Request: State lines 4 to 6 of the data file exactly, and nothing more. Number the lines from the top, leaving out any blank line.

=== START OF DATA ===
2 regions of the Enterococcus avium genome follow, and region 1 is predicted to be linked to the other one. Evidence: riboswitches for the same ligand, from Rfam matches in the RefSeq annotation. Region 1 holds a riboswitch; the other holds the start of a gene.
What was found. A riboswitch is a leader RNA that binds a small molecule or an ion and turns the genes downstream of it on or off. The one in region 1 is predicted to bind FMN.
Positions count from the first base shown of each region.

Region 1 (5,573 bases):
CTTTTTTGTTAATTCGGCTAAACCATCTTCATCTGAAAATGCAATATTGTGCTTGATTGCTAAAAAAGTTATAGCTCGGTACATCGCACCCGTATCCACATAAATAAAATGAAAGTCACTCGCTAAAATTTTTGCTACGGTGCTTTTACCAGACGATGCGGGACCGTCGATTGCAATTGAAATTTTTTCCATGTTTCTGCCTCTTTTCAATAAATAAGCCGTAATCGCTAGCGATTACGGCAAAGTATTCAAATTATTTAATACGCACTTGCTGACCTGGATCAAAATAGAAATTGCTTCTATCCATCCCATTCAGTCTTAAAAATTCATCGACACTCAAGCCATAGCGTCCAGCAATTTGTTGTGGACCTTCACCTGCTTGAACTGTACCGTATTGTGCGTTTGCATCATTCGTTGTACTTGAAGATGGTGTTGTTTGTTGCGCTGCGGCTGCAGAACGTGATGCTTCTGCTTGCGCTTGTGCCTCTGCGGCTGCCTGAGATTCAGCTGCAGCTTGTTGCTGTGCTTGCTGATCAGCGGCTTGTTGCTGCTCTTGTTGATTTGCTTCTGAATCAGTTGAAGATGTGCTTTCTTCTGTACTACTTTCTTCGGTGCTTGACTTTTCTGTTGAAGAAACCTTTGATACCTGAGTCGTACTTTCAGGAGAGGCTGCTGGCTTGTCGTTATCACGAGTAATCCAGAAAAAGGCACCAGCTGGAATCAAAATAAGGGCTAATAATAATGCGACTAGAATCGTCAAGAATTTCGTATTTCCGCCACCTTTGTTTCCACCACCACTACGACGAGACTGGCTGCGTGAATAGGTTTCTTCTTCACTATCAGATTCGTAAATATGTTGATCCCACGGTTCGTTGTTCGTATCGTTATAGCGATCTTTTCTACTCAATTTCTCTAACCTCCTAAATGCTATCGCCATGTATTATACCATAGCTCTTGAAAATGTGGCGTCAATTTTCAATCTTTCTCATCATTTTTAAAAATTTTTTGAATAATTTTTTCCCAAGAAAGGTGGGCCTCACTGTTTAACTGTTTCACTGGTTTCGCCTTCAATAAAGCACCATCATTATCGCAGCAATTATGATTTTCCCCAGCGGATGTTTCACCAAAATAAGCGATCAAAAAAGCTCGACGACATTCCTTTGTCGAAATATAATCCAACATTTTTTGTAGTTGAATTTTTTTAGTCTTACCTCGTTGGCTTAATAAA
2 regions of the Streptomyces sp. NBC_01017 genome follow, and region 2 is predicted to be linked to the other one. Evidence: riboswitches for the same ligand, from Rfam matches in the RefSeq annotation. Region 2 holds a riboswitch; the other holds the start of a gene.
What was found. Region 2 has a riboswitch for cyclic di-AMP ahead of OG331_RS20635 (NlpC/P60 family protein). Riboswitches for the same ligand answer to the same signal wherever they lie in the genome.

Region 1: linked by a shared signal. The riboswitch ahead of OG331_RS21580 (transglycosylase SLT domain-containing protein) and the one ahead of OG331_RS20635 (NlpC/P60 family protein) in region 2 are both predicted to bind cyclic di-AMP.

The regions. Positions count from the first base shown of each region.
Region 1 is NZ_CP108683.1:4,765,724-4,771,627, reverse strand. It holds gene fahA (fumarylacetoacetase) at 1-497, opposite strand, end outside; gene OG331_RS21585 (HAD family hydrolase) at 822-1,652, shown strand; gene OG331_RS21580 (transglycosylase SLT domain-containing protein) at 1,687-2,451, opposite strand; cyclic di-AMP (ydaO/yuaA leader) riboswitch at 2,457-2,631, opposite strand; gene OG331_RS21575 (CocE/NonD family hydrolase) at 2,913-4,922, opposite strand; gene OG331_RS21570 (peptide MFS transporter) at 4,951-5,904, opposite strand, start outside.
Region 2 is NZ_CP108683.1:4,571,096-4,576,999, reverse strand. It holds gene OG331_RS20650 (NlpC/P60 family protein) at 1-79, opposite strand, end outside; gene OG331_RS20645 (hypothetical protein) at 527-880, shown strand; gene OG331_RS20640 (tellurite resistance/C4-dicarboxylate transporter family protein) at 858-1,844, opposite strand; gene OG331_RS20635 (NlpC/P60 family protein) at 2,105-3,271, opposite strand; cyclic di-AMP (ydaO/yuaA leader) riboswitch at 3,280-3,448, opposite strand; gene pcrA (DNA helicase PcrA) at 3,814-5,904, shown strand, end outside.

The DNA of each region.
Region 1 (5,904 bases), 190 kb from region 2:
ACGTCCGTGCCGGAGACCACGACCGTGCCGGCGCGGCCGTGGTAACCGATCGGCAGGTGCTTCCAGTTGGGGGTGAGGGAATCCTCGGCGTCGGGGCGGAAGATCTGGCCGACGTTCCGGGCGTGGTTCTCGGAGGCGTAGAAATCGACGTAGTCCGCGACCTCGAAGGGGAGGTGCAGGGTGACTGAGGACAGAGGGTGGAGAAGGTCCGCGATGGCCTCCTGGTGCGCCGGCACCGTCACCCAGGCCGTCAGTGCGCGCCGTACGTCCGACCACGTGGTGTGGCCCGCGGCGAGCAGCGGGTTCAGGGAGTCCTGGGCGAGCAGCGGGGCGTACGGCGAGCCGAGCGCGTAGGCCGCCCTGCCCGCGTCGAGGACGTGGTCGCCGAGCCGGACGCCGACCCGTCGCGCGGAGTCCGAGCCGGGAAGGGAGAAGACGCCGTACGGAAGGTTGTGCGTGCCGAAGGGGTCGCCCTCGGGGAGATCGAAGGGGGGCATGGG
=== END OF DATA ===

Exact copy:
Region 1 (5,573 bases):
CTTTTTTGTTAATTCGGCTAAACCATCTTCATCTGAAAATGCAATATTGTGCTTGATTGCTAAAAAAGTTATAGCTCGGTACATCGCACCCGTATCCACATAAATAAAATGAAAGTCACTCGCTAAAATTTTTGCTACGGTGCTTTTACCAGACGATGCGGGACCGTCGATTGCAATTGAAATTTTTTCCATGTTTCTGCCTCTTTTCAATAAATAAGCCGTAATCGCTAGCGATTACGGCAAAGTATTCAAATTATTTAATACGCACTTGCTGACCTGGATCAAAATAGAAATTGCTTCTATCCATCCCATTCAGTCTTAAAAATTCATCGACACTCAAGCCATAGCGTCCAGCAATTTGTTGTGGACCTTCACCTGCTTGAACTGTACCGTATTGTGCGTTTGCATCATTCGTTGTACTTGAAGATGGTGTTGTTTGTTGCGCTGCGGCTGCAGAACGTGATGCTTCTGCTTGCGCTTGTGCCTCTGCGGCTGCCTGAGATTCAGCTGCAGCTTGTTGCTGTGCTTGCTGATCAGCGGCTTGTTGCTGCTCTTGTTGATTTGCTTCTGAATCAGTTGAAGATGTGCTTTCTTCTGTACTACTTTCTTCGGTGCTTGACTTTTCTGTTGAAGAAACCTTTGATACCTGAGTCGTACTTTCAGGAGAGGCTGCTGGCTTGTCGTTATCACGAGTAATCCAGAAAAAGGCACCAGCTGGAATCAAAATAAGGGCTAATAATAATGCGACTAGAATCGTCAAGAATTTCGTATTTCCGCCACCTTTGTTTCCACCACCACTACGACGAGACTGGCTGCGTGAATAGGTTTCTTCTTCACTATCAGATTCGTAAATATGTTGATCCCACGGTTCGTTGTTCGTATCGTTATAGCGATCTTTTCTACTCAATTTCTCTAACCTCCTAAATGCTATCGCCATGTATTATACCATAGCTCTTGAAAATGTGGCGTCAATTTTCAATCTTTCTCATCATTTTTAAAAATTTTTTGAATAATTTTTTCCCAAGAAAGGTGGGCCTCACTGTTTAACTGTTTCACTGGTTTCGCCTTCAATAAAGCACCATCATTATCGCAGCAATTATGATTTTCCCCAGCGGATGTTTCACCAAAATAAGCGATCAAAAAAGCTCGACGACATTCCTTTGTCGAAATATAATCCAACATTTTTTGTAGTTGAATTTTTTTAGTCTTACCTCGTTGGCTTAATAAA
2 regions of the Streptomyces sp. NBC_01017 genome follow, and region 2 is predicted to be linked to the other one. Evidence: riboswitches for the same ligand, from Rfam matches in the RefSeq annotation. Region 2 holds a riboswitch; the other holds the start of a gene.